Nikolaus Satelmajer, D.Min., is the seminar director for Ministry.

I was struggling with a personal challenge. I was perplexed. There were very few options. What was I to do? The more I asked that question, the more discouraged I became. All my solutions seemed to take me to the end of a dead-end street.

That was my state of mind as, robot-like, after a recent move I set up my study, emptying boxes of books. With out enthusiasm I arranged the books according to subject. In spite of my lack of enthusiasm for the project, I noticed a book written by Thomas H. Troeger, a former teacher of mine. Years ago I took a graduate preaching seminar from him at Colgate Rochester Divinity School. The book was Rage! Reflect. Rejoice!* I opened it to the chapter entitled "Trust" and began reading. It was a devotional reflection based on Psalm 131:2. "But I have calmed and quieted my soul, like a child quieted at its mother's breast; like a child that is quieted is my soul" (RS V)1".

Reading Tom Troeger's sermon was helpful, but reading the passage from Psalm 131 brought me assurance as I faced my dilemma. What was it about these words from Scripture that gave me comfort and hope? What is it that makes words from an ancient book so relevant to the issues you and I face today? And how can we pastors preach from Scripture with relevance?

Preachers must realize that they do not make the Scriptures relevant. There is an inherent relevance to the Bible that we cannot increase or diminish. It is relevant because God takes responsibility for its message. It is relevant because it speaks to human experiences such as love, fear, trust, uncertainty, and hope. These experiences are known to young and old, to female and male. The Bible itself reaches across the ages and speaks to us with relevance. The quieted and calmed soul to which the psalmist refers is not just a soul who lived in some past age. These words of Scripture speak to the living, disquieted souls of today. Therefore, whenever we faith fully present Scripture in our preaching, by its very nature Scripture will speak with relevance to our audience.

Inasmuch as the Scripture is relevant by itself, can the preacher do anything to increase its relevance? Yes, the preacher can provide valuable assistance. The preacher can help the hearer to enter into the experience described in Scripture. This can be done by an understanding of the biblical world, the experiences described in the passage under study, and by creating contemporary images that the hearer understands and with which he or she can identify.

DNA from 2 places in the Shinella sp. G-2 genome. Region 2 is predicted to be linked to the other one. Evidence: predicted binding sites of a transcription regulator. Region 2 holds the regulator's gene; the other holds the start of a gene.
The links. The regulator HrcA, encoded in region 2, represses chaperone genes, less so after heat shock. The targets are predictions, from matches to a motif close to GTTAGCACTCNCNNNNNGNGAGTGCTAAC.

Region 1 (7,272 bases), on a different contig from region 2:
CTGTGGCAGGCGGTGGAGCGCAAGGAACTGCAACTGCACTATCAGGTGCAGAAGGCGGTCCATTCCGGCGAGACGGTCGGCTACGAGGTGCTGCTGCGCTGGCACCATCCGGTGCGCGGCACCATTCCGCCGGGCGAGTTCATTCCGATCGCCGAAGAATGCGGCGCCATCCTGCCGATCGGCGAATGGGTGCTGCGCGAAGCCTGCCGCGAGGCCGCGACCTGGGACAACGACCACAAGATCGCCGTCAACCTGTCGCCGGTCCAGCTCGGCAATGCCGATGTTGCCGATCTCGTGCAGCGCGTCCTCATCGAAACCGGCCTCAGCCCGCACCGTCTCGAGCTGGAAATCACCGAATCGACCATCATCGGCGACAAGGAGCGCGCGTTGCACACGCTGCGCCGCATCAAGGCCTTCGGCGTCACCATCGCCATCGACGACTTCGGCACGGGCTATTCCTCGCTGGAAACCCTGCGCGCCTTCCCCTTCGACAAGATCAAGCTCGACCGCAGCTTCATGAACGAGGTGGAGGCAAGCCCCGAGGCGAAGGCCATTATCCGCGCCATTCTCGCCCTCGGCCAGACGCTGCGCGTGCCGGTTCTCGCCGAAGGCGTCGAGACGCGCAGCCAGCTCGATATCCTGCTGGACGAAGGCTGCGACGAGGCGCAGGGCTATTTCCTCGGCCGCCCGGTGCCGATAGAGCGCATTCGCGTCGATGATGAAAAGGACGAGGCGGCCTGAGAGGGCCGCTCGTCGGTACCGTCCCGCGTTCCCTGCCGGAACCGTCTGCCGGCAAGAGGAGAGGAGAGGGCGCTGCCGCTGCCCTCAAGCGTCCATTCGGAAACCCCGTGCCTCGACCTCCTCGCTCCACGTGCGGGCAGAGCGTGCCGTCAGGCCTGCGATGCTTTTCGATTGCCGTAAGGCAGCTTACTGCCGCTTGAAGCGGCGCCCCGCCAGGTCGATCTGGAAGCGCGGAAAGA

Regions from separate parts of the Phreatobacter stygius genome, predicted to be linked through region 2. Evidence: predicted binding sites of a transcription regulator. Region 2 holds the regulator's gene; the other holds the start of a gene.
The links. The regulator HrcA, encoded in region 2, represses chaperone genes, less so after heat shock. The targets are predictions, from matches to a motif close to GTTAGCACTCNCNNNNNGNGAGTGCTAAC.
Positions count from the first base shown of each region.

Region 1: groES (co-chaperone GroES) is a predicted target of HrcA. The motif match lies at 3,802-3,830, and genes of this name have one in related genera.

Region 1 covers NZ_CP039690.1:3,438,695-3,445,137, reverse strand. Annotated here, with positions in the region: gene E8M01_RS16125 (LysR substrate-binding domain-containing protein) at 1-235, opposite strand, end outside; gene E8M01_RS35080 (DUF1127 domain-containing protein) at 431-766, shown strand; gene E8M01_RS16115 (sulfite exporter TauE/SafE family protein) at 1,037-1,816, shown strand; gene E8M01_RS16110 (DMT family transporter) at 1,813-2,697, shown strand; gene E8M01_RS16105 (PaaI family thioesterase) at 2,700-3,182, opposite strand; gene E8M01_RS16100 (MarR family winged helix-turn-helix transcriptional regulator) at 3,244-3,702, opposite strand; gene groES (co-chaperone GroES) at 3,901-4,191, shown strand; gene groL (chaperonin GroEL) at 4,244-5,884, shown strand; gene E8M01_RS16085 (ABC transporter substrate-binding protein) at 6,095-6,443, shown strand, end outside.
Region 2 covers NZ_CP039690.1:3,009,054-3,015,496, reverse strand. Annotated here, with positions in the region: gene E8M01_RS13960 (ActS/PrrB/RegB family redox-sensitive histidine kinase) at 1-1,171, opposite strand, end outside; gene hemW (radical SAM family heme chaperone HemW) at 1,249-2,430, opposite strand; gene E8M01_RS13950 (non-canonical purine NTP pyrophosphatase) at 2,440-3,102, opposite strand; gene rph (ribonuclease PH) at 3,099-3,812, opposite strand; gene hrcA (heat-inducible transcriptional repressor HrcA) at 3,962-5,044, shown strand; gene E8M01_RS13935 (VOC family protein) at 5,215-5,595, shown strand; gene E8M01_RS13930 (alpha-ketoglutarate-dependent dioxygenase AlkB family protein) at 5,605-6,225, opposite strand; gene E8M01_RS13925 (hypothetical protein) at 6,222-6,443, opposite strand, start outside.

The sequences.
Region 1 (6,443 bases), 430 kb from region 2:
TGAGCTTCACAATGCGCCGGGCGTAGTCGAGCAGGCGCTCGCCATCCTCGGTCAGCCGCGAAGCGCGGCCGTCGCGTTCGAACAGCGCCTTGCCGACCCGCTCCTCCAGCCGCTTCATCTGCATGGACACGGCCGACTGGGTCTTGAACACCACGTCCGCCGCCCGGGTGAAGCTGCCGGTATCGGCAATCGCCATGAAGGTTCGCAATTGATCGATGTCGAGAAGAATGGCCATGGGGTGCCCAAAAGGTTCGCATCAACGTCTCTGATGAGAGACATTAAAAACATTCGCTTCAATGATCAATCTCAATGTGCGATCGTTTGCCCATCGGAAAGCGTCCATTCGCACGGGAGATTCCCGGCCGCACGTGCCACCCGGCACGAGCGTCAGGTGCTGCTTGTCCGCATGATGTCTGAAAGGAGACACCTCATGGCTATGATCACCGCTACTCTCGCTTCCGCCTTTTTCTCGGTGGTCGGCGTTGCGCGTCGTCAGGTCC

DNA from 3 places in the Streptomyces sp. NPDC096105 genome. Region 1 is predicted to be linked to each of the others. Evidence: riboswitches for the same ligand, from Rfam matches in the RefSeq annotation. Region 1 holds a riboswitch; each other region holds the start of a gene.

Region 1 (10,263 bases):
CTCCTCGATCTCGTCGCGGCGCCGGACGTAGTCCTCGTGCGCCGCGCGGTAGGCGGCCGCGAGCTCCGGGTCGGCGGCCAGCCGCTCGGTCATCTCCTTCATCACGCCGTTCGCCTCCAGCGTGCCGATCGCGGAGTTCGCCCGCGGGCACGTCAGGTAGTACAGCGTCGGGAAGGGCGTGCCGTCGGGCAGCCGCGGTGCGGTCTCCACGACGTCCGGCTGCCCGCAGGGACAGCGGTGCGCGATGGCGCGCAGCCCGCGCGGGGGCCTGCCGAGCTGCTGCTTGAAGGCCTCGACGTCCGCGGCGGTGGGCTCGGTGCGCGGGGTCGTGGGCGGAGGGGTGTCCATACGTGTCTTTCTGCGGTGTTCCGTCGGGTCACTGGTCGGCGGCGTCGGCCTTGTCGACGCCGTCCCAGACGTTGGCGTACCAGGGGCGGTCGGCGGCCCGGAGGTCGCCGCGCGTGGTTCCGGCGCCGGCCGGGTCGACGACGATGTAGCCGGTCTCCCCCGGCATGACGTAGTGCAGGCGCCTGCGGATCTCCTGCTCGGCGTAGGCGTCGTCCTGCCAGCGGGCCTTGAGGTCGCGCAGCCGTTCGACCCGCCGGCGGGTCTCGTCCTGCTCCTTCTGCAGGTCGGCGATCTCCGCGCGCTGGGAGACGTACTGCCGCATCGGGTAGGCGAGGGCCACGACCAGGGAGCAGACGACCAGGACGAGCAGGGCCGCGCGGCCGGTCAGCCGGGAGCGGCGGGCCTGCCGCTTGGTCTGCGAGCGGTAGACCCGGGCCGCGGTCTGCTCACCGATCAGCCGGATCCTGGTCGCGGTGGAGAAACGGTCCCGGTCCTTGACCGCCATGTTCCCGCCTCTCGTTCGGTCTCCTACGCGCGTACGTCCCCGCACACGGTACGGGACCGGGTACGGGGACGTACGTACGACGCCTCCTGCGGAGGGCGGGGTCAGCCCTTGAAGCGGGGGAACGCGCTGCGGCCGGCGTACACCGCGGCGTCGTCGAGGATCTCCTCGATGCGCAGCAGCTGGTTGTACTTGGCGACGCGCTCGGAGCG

My wife and I have been blessed by Clyde Newmyer's sermon "The Valley of Weeping." He preached this sermon in the 1980s while he was our pastor in central New York. The text of the sermon, Psalm 84:5-7, is a powerful passage that dramatically describes human dilemmas and offers hope. It speaks of blessings and journeys through the valley of Baca, or weeping. Newmyer brings the passage to life by sharing biblical images of those who have traveled through valleys of weeping. He then shares the story of a contemporary individual who experienced and survived firsthand a journey through unimaginable difficulties. But throughout the sermon there are signals that he himself has also traveled through valleys of weeping, yet his faith has not been destroyed. In the midst of disaster there is hope. And that is why my wife and I have received a blessing by rereading this sermon.

Preaching meaningfully from the Bible will be enhanced if the preacher is faithful to biblical themes. Relevancy is achieved by resisting the temptation to turn our personal theological detours into main highways. How can this happen? There are those who accept the Scripture as authoritative, but who wish to go beyond that which the Scripture addresses. Some preachers attempt to force Scripture to deal with certain issues in great detail even though very little is said about these matters in the Bible. On the other hand, there are those who ignore the authority and specificity of Scripture and treat the Bible as a consultant rather than as God's Word. Faithfulness to biblical themes and emphases and adherence to the rightful role of Scripture enable us to preach from Scripture with relevance.

Did I find a solution to the challenge I was facing? No--the challenge itself is still in front of me--but since reading the Psalms I have experienced a sense of peace I did not have before. The words from the Bible brought me the assurance I needed, and the two preachers whose sermons I read enhanced the psalms for me and bathed them with a particularly helpful meaning.

 

* Thomas H. Troeger, Rage! Reflect. Rejoice!
Praying With the Psalmists
(Philadelphia:
Westminster Press, 1977), pp. 75ff.

+ Bible texts credited to RSV are from the
Revised Standard Version of the Bible, copyright
1946, 1952, 1971, by the Division of Christian
Education of the National Council of the Churches
of Christ in the U.S.A. Used by permission.


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Nikolaus Satelmajer, D.Min., is the seminar director for Ministry.

January 1997

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